In my experience, you may sometimes get away with a charger that has an amp rating that is 15-20% of the battery’s entire AH rating.
You may go to my other page here where I have calculators that you can use that will give you approximations if your battery is a SLA or starting battery (vehicle, lawn mower, etc.) and does not have an AH rating.
Just be prudent and average the results if several calculators give you different results.
#2. Mode of Desulfation
The rotten egg stench is really typical if your battery charger is on equalization/maintenance/desulfation mode.
To remove any lead sulfate crystals that have begun to coat the lead plates in your battery, a charger will perform a “controlled overcharge” of your battery during desulfation mode by raising the voltage to 16+.
Others chargers do this automatically, some need you to press a button, and some feature unique technology that desulfates while the device is being charged normally.
Since I want to be informed of when my battery will be generating a hazardous gas, I prefer a charger that won’t desulfate it automatically.
For your charging requirements, I strongly suggest Deltran Battery chargers.
I’ve been using their goods every day without a problem or the rotten egg smell for the last seven years.
They provide a gentle charge, maintain your battery’s desulfurization throughout charging, and operate in float modes WITHOUT the significant voltage spikes that give off the rotten-egg stench.
The models I recommend for your specific battery are listed below.
|Battery Application||Recommended “Trickle Charger” Amp Range||Recommended “Trickle Chargers” (Amazon)|
|Car||2-4 Amps||2-Amp Noco Genius®|
4-Amp Battery Tender®
|Boat (Marine)||2-5 Amps||4-Amp Battery Tender®|
5-Amp Noco Genius®
|Lawn Tractor, Motorcycle, ATV||750mA – 1.25 Amps||750mA Battery Tender®|
1.25-Amp Battery Tender® (12 or 6 volts)
2-Amp Noco Genius®
|Golf Cart (6-Volt)||2-4 Amps||2-Bank, 4-Amp (2 per bank) 6 or 12 Volt Noco Genius®|
You can hook up 2 x 6 volt batteries on each bank, or use the 12-volt setting if you have 2 x 6-volt batteries hooked in series
4-Amp Battery Tender®
#3. Malfunctioning Charger
The only sensible course of action is to throw away your charger and get a new one if you think it could be performing strangely.
Any of the aforementioned models would be wonderful selections!
#4. No Microprocessor Control Over The Charger
Older chargers didn’t have microprocessor control.
They essentially didn’t care what the battery could or couldn’t receive and convert; they just emitted a given current at a defined voltage.
If the battery was fully charged, the charger would continue to pump current.
Naturally, this would cause the battery to overcharge and create heat, which would cause hydrogen sulfide to be released and cause you to smell rotten eggs.
Any charger available today will be a microprocessor-controlled, three- or four-stage charger that will monitor what the battery can take and convert.
When the battery is completely charged, the charger will go into “float mode” and remain in that state.
Personally, I avoid battery chargers that include the warning, “Do not overcharge battery.”
That suggests that when the battery is completely charged, it won’t switch to float mode.
Overcharging, overheating, and a rotten egg odor will result from this.
#5. Bad Or Internal Short Cells
When a battery has an internal short, lead plates that ought to be separated by electrolyte are contacting each other within the battery.
This may occur as a result of an accident, dropping the battery, or physically jarring it in some other manner.
While this occurs, your battery will produce too much heat while being charged, while being used, and sometimes even when it is simply sitting there.
Even with a charger that is the right size, overcharging might still be an issue if you have a faulty cell for any reason.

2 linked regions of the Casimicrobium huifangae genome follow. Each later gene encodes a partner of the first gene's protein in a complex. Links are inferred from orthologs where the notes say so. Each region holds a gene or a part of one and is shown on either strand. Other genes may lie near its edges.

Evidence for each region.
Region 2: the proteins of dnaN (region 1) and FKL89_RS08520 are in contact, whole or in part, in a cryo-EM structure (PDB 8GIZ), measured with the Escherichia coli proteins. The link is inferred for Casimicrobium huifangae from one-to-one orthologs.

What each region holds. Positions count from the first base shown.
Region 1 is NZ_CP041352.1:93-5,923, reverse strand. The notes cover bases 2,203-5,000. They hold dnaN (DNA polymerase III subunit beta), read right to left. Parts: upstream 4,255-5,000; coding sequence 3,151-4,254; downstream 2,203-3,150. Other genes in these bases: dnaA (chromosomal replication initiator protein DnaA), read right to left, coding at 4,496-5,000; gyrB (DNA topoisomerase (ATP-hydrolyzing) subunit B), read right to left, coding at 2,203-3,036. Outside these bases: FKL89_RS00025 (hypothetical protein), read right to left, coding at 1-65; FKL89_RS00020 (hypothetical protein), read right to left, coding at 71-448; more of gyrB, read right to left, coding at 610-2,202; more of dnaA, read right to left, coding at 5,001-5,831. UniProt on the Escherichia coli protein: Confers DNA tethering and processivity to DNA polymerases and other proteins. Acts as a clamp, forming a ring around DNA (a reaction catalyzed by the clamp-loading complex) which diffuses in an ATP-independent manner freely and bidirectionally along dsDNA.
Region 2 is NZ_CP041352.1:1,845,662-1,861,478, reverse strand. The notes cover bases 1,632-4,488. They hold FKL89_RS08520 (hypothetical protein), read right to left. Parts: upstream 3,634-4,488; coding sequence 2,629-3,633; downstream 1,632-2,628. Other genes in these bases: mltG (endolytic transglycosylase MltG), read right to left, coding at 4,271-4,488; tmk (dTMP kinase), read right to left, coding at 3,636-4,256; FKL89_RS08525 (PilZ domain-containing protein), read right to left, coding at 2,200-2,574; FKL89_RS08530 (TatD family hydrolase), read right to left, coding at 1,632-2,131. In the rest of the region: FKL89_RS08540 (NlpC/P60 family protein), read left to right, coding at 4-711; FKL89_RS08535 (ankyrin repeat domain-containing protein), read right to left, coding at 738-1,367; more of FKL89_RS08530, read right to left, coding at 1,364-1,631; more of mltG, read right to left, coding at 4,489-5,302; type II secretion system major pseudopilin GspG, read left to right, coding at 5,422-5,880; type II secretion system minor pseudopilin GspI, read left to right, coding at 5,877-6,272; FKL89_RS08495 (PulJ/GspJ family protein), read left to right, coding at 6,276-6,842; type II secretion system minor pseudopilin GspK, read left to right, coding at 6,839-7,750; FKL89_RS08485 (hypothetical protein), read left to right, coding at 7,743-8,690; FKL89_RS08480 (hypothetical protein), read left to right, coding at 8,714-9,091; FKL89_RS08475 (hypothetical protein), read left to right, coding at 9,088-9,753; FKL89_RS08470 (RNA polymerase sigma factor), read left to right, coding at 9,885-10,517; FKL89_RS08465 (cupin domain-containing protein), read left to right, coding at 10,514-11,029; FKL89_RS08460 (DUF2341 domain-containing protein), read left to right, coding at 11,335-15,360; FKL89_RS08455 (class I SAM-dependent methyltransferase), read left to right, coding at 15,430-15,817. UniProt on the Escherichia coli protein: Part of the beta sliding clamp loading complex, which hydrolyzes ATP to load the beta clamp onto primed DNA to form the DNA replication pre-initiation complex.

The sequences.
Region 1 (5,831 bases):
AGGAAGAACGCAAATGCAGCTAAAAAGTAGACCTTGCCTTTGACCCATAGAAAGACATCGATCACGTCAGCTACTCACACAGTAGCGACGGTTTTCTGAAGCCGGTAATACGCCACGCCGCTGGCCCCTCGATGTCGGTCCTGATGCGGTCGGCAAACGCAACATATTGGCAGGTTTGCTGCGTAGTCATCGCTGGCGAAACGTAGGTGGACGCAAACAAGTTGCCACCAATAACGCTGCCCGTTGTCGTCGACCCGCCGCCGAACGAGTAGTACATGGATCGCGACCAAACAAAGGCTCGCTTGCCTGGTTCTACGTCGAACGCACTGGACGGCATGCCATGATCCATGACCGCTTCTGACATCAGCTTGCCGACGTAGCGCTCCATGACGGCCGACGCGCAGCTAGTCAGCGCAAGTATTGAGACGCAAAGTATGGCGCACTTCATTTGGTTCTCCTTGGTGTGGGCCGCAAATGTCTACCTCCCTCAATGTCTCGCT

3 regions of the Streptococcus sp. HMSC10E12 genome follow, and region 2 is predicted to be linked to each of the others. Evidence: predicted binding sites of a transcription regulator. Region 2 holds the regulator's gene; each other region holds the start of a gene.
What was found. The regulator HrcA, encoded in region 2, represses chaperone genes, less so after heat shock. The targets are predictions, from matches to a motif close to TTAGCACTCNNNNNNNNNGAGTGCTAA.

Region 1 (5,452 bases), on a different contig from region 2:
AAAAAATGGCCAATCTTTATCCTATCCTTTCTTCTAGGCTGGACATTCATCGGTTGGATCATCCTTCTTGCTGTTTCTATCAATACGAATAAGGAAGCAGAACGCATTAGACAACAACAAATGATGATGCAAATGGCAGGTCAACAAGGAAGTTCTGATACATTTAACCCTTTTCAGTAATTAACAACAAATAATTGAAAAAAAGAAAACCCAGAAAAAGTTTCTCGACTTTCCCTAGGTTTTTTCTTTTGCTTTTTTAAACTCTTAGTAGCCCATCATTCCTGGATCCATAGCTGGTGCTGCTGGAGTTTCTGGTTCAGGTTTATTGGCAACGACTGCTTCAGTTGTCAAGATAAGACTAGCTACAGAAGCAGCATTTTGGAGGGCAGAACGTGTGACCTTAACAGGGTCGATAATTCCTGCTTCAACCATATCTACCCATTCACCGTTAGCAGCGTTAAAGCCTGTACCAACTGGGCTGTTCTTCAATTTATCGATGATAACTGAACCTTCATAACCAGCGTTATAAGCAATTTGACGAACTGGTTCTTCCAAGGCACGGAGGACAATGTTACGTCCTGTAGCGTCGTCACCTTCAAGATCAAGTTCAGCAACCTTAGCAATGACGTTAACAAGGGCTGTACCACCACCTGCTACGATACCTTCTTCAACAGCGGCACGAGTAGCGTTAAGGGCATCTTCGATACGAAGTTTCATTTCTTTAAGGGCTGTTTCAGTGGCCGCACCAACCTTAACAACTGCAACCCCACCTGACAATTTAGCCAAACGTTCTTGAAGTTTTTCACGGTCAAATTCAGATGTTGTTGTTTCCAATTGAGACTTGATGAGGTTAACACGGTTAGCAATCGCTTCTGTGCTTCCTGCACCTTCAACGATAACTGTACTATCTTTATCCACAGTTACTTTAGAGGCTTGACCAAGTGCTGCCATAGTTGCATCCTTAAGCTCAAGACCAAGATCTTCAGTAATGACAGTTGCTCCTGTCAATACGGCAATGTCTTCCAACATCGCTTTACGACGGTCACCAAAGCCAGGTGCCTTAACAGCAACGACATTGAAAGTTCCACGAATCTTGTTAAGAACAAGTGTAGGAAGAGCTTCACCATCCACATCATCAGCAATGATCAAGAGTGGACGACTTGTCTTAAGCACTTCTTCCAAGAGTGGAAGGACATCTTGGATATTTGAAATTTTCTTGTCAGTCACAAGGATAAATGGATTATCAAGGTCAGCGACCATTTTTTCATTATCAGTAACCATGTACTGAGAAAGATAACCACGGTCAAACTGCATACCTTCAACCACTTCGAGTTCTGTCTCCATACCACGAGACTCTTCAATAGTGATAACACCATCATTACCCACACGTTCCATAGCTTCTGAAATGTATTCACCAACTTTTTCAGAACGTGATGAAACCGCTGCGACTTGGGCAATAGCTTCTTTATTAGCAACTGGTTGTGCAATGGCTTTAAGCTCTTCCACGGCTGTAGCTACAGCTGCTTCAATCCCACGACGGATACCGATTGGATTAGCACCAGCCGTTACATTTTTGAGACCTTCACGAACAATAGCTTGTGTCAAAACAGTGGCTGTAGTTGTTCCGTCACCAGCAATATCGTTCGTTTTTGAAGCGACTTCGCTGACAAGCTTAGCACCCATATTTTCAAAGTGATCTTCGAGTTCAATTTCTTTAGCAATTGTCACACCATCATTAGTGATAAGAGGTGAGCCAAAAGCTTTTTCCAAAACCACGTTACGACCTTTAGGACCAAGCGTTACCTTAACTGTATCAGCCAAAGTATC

It can take a smart charger a little while to realize that a battery has a defective cell, but it should be able to tell.
You could be smelling that rotten egg odor in the meanwhile.
For example, a 12-volt battery is completely charged at roughly 12.65 volts.
There are six cells, and each one should be about 2.1 volts (give or take).
The battery charger’s objective is to raise the battery’s TOTAL voltage to 12.65 volts.
The other cells will be overloaded to make up for a faulty cell that won’t retain a charge, say one that is defective and is, let’s say, 1.25 volts.
The 5 cells would have a greater charge than ideal to do that and make up for the damaged cell, but the battery might still read 12.65 (temporarily) and look completely charged.
As heat is generated by the extra voltage, these 5 cells will leak hydrogen sulfide gas while they are being overcharged.
Here, your only choice is to use a hydrometer to measure each cell’s specific gravity and determine if you have a faulty cell.
A sealed battery cannot be used for this; only flooded batteries with removable caps may be used.
You must replace the battery if one or more of the cells are faulty.
What Do I Do If My Battery Has a Rotten Egg Smell?
When your battery smells like rotten eggs, it is recommended to check the voltage using a voltmeter or multimeter, and then disconnect it afterwards.
You may be able to tell what was going on by looking at the voltage.
If your voltage was around 14.5, it’s likely that your charger’s amperage is too high and you need to use one with lower amps.
There is a fair likelihood that your charger was in the desulfation/equalization/maintenance mode and is carrying out a “managed overcharge” if your voltage is high (15 or 16+).
This might take 4–10 hours, depending on the charger’s manufacturer.
Check out the links to the chargers in the table above if you are unimpressed with how your charger conducts an automated desulfation mode.
Monitor your electrolyte levels if you have a flooded battery and cautiously add distilled water as necessary.
The level should be between 1/8″ and 1/4″ below the fill tubes’ bottoms.
If your battery is sealed, you cannot replenish any electrolyte that evaporates and is lost.
Low-grade overcharges won’t do much damage to the battery because it can recombine the electrolyte (it’s sealed, sort of); however, if you can smell rotten eggs coming from a sealed battery, you’ve gone over the pressure tolerances of the battery and it is now off-gassing as a result of the heat buildup.
Any evaporating gases cannot be reintroduced, as I already said.
With sealed batteries and overcharging, use extra caution.
How Can I Keep My Battery From Ever Smelling Like Rotten Eggs?
Use a charger that is the right size, avoid desulfating your battery, and use a new 3- or 4-stage smart charger to avoid batteries smelling like rotten eggs.